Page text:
The “Boy Scouts” is no longer just for boys. The American youth organization, which has been around for more than 100 years, is opening up membership to boys and girls.
It’s a move that many are applauding.
CGTN’s Dan Williams reports.
It’s a cold evening in Algonquin, on the outskirts of Chicago. Inside a school building, dozens of boys have gathered for a Boy Scouts meeting.
They pick up various awards and badges, commemorating everything from sporting achievements to good deeds in the neighborhood. But that dynamic will soon change following the decision to allow girls full membership to the Boy Scouts of America.
“We have done many surveys across the country from existing families and potential families and that told us similar things that they are busier than ever,” according to Marketing and Communications Director Kate Jacobs. “They have more activities than ever before and that scouting is important to them but it would make their lives a whole lot easier if they could include their daughters as well.”
The decision will allow girls the chance to earn the prestigious rank of Eagle Scout.
Brian Hnatt is a single parent and a volunteer. He’s delighted that his daughter will be allowed the chance to participate in the same activities as his son and receive the same recognition.
“My son is loving it and now that my daughter – she would be in the second year next year – she is all for it. It’s something my son has been doing and now I am excited my daughter can do the same.”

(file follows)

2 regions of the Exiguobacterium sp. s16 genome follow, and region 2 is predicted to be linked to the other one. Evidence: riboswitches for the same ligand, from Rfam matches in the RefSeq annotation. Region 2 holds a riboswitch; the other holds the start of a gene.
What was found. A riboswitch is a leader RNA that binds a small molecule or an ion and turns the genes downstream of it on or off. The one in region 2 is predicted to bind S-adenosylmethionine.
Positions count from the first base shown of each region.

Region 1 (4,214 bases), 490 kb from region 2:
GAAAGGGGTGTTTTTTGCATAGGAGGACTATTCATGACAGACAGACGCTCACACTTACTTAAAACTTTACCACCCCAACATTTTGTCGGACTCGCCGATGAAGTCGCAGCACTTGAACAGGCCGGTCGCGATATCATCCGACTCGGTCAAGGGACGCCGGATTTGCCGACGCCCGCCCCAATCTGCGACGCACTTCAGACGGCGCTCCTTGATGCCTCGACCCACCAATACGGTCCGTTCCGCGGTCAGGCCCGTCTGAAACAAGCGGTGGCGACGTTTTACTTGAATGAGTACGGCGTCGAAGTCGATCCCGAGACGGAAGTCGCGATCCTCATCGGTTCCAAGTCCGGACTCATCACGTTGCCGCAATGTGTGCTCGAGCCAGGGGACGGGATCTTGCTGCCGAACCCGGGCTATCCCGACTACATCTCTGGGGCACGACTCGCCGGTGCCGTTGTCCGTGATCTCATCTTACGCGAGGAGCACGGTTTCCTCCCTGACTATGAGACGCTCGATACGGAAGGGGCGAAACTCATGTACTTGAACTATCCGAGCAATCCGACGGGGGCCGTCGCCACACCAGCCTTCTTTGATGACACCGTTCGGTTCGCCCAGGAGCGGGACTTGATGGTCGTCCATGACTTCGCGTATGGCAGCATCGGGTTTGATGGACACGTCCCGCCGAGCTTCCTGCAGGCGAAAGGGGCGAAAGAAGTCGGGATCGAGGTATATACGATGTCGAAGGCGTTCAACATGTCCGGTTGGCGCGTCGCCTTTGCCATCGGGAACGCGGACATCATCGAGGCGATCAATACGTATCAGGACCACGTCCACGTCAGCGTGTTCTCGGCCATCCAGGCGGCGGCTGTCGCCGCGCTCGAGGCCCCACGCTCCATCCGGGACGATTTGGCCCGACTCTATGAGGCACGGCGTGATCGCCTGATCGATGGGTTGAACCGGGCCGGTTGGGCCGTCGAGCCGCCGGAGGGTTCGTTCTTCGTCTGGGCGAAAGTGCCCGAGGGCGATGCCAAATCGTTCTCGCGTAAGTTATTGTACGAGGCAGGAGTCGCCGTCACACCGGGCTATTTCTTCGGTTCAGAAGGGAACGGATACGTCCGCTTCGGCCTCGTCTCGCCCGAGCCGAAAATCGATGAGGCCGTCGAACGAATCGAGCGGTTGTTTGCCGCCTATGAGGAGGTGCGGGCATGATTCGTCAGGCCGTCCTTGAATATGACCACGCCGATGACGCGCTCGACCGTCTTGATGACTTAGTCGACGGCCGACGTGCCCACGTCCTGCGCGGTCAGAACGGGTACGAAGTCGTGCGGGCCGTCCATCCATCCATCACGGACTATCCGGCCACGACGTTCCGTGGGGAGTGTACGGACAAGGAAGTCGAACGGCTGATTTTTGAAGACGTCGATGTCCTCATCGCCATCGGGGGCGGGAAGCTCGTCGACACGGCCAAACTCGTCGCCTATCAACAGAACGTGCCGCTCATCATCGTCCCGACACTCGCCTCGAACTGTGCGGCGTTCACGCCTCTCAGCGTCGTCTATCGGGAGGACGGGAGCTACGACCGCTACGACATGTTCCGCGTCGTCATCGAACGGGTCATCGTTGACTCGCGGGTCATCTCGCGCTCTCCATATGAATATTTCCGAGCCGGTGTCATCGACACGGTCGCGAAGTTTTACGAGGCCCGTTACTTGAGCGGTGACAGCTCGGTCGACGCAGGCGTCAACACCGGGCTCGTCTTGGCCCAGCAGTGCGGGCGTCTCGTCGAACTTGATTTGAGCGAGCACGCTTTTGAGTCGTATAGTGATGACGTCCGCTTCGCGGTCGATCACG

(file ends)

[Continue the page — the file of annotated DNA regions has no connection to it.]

The father’s view appears to have the backing of his son, Thomas.
“My little sister, she was thinking of joining Girl Scouts, which then my dad would have had some more trouble with getting us two separated.”
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Although the decision to allow girls to join the Boy Scouts was partly due to convenience for families, it’s hoped the move will also boost the numbers of participants.
But not everyone is convinced.
The Girl Scouts of the USA, an organization that also has a history of more than 100 years, are among those upset with the decision. They said it undermines their own program that is specifically designed for girls, and is a complete reversal from the single sex policy.
“The girl scouts offer a great program, we champion great programs that benefit kids with leadership skills and character developments,” Jacobs said. “We just want to give families the opportunity to fit within their schedule.”
Some see the move simply as a way to boost sagging membership numbers. But others believe it is long overdue.